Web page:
Milan

Stefano Arienti

Studio Guenzani

Within the gallery, Stefano Arienti created a forest. Senza titolo (Tulipanini) (Untitled [Small Tulips]), 1998–2003, was an installation piece, a sort of photomural landscape of tall trees with tulips blooming at their feet. The work is made up of twenty identical posters cut up into vertical strips of varying widths, then mixed together, juxtaposed, and superimposed to suggest a variation on the initial image. The final configuration, more than forty feet long, is thus the result of a process of decomposition but also of multiplication; it is simultaneously similar to and different from the original. The eye is stimulated by the play between repetition and variation created by elements that are consistent and yet change, depending on how they are juxtaposed.

The work is simple, a collage. Cutting is one of the processes of which Arienti has often availed himself since the ’80s, along with piercing, folding, scratching, and covering preexisting images to create new ones. Arienti has created small objects from sheets of folded comic strips, made “paintings” by piercing sheets of polystyrene, riddled the outlines of photocopied figures with holes, scraped photographic slides before printing them, covered posters with puzzle pieces or modeling-clay fingerprints, and cut up and reassembled posters—the latter a technique he has used since the late ’90s. he always employs banal materials, and his interventions are minimal. In an interview, he said that his approach and working methodology is one of “taking away rather than putting down.” Even where he adds material, such as modeling clay, Arienti still uses very simple processes, reduced to the essential, to slight gestures. He exploits the intrinsic potential and significance of common materials, detecting their latent possibilities and transforming them. Alighiero e Boetti is an important point of reference, particularly the way his light, disenchanted, and ironic touch could transform anything at all into subtle poetry.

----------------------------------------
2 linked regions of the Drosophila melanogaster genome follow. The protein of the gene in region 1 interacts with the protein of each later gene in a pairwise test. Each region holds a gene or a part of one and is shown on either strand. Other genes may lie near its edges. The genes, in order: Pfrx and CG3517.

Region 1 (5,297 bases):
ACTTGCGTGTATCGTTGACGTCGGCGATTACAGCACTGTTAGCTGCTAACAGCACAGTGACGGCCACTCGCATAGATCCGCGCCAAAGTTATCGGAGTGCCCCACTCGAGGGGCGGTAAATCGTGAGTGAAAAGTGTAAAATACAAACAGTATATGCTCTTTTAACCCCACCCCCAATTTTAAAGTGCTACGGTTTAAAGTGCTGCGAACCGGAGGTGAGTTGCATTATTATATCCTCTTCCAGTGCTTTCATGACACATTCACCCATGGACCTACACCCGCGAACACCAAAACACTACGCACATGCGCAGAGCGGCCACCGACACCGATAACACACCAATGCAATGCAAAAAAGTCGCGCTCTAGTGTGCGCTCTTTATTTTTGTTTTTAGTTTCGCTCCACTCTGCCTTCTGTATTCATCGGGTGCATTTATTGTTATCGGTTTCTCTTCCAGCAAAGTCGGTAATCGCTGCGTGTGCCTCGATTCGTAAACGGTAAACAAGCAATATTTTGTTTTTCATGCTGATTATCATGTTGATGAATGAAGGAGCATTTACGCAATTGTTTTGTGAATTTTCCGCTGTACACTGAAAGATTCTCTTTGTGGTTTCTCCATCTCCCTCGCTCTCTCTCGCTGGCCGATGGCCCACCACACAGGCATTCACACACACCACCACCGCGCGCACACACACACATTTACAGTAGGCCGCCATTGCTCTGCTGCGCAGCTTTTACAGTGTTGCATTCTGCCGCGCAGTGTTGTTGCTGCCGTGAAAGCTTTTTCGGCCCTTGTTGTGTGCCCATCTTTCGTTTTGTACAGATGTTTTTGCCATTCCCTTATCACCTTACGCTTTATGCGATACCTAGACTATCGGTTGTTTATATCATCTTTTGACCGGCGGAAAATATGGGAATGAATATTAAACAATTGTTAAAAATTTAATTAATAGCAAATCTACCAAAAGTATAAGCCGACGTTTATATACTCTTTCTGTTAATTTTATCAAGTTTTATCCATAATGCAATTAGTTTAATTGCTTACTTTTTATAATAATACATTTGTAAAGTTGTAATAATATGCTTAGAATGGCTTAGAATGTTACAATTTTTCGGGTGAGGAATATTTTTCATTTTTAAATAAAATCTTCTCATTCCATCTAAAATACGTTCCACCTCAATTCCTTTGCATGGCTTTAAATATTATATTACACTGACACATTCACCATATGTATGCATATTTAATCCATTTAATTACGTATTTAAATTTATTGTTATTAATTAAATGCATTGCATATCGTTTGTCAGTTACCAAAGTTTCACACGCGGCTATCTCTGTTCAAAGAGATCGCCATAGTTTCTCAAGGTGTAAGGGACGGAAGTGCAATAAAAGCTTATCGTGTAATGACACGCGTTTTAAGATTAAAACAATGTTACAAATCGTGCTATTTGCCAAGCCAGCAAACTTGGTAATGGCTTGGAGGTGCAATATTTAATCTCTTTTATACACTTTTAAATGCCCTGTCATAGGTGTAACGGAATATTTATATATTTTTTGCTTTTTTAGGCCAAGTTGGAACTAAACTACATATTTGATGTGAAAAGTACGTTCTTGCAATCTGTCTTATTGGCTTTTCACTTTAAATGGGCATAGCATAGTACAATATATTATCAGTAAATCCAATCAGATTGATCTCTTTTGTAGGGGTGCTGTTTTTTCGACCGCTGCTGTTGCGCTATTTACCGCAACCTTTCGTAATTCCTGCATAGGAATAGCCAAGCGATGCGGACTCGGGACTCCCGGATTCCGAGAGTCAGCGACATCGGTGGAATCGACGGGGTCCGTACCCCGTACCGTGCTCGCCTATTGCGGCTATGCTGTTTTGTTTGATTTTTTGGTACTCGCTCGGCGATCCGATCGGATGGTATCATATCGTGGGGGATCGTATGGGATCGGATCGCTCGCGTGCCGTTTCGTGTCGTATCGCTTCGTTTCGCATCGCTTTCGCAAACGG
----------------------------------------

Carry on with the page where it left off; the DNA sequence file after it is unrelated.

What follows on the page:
In this exhibition, Arienti also showed two other collages, Aiuola di tulipani (Flower Bed of Tulips) and Muretto con tulipani (Low Wall with Tulips; both 2003). These too are made from series of identical posters, pierced in some areas and glued one atop another in layers, giving a feeling of three-dimensional projection. Images produce images, as the artist subjects serial, prosaic forms to a process of reinvention. Arienti destroys, manipulates, and transforms them through simple manual interventions that, like cutting up or perforating paper, have the lightness of games that one plays to while away the time. In so doing, he emphasizes the images’ potential for transformation, but also the power of the manipulating gesture: It takes so little to change the value and significance of an image, to charge a work with a different poetics.

Untitled (Small Tulips) revives and brings to a new level of resolution an earlier collage, Tulipanini (Small Tulips), 1998. Giving preeminent importance to process, the artist often has worked in series or spent years working with the same material. Through his reappropriation of an earlier idea, Arienti once again demonstrates the need to return at times to what has been done before. What already exists—material, image, idea, problem—cannot be taken for granted; it can still generate further possibilities.

Alessandra Pioselli

Translated from Italian by Marguerite Shore.